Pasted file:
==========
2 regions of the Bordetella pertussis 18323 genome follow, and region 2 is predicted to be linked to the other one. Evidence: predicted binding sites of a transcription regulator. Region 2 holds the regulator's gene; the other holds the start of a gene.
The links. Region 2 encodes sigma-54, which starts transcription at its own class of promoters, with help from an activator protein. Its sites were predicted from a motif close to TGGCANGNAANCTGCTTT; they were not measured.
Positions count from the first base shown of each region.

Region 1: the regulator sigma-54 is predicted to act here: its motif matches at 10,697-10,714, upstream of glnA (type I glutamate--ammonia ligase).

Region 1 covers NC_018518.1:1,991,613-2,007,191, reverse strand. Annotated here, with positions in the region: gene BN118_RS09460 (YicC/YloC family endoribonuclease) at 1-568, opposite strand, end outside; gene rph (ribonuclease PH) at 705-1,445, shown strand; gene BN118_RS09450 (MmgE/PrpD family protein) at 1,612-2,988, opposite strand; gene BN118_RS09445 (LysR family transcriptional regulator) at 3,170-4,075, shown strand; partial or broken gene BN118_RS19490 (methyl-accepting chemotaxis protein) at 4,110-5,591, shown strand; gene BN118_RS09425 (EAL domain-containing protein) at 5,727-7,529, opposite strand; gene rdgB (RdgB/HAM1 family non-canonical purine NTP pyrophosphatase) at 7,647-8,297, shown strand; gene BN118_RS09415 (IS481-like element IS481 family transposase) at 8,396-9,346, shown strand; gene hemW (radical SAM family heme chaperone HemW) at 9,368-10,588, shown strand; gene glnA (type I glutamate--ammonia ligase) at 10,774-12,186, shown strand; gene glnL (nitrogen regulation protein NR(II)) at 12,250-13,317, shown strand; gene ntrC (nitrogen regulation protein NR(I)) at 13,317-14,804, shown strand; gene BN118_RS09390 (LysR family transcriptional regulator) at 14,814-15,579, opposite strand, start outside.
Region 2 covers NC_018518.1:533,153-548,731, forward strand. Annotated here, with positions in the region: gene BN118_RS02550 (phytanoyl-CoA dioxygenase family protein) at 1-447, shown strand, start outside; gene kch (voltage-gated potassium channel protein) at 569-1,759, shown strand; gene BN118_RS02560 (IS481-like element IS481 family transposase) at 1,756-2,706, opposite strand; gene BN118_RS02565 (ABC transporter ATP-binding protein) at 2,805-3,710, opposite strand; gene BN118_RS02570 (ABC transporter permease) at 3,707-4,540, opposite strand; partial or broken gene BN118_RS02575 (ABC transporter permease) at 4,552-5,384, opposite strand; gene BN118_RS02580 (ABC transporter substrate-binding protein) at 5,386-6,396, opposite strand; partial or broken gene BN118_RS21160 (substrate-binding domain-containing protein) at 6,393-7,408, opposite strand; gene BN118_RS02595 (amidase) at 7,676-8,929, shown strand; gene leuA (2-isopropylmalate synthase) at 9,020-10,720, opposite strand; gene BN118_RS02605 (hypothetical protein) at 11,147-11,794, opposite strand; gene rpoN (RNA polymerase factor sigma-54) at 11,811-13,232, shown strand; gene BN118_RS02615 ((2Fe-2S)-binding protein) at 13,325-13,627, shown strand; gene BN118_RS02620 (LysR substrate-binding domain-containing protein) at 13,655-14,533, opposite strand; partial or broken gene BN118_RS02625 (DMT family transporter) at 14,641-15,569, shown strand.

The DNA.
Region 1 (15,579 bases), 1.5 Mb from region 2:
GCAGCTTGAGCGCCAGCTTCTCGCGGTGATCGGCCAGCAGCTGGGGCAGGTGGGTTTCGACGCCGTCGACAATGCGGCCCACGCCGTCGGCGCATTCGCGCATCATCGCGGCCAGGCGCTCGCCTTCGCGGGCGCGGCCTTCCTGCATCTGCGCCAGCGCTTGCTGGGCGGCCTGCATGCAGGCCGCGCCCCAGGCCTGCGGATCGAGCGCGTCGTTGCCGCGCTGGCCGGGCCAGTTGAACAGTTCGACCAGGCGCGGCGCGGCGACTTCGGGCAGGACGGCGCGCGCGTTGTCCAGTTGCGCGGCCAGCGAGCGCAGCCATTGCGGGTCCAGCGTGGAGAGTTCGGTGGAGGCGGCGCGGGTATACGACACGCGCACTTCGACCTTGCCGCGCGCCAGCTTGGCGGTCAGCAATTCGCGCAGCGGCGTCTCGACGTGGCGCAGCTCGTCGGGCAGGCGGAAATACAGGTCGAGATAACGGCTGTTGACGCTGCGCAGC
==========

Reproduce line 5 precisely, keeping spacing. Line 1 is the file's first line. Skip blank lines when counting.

Region 1 covers NC_018518.1:1,991,613-2,007,191, reverse strand. Annotated here, with positions in the region: gene BN118_RS09460 (YicC/YloC family endoribonuclease) at 1-568, opposite strand, end outside; gene rph (ribonuclease PH) at 705-1,445, shown strand; gene BN118_RS09450 (MmgE/PrpD family protein) at 1,612-2,988, opposite strand; gene BN118_RS09445 (LysR family transcriptional regulator) at 3,170-4,075, shown strand; partial or broken gene BN118_RS19490 (methyl-accepting chemotaxis protein) at 4,110-5,591, shown strand; gene BN118_RS09425 (EAL domain-containing protein) at 5,727-7,529, opposite strand; gene rdgB (RdgB/HAM1 family non-canonical purine NTP pyrophosphatase) at 7,647-8,297, shown strand; gene BN118_RS09415 (IS481-like element IS481 family transposase) at 8,396-9,346, shown strand; gene hemW (radical SAM family heme chaperone HemW) at 9,368-10,588, shown strand; gene glnA (type I glutamate--ammonia ligase) at 10,774-12,186, shown strand; gene glnL (nitrogen regulation protein NR(II)) at 12,250-13,317, shown strand; gene ntrC (nitrogen regulation protein NR(I)) at 13,317-14,804, shown strand; gene BN118_RS09390 (LysR family transcriptional regulator) at 14,814-15,579, opposite strand, start outside.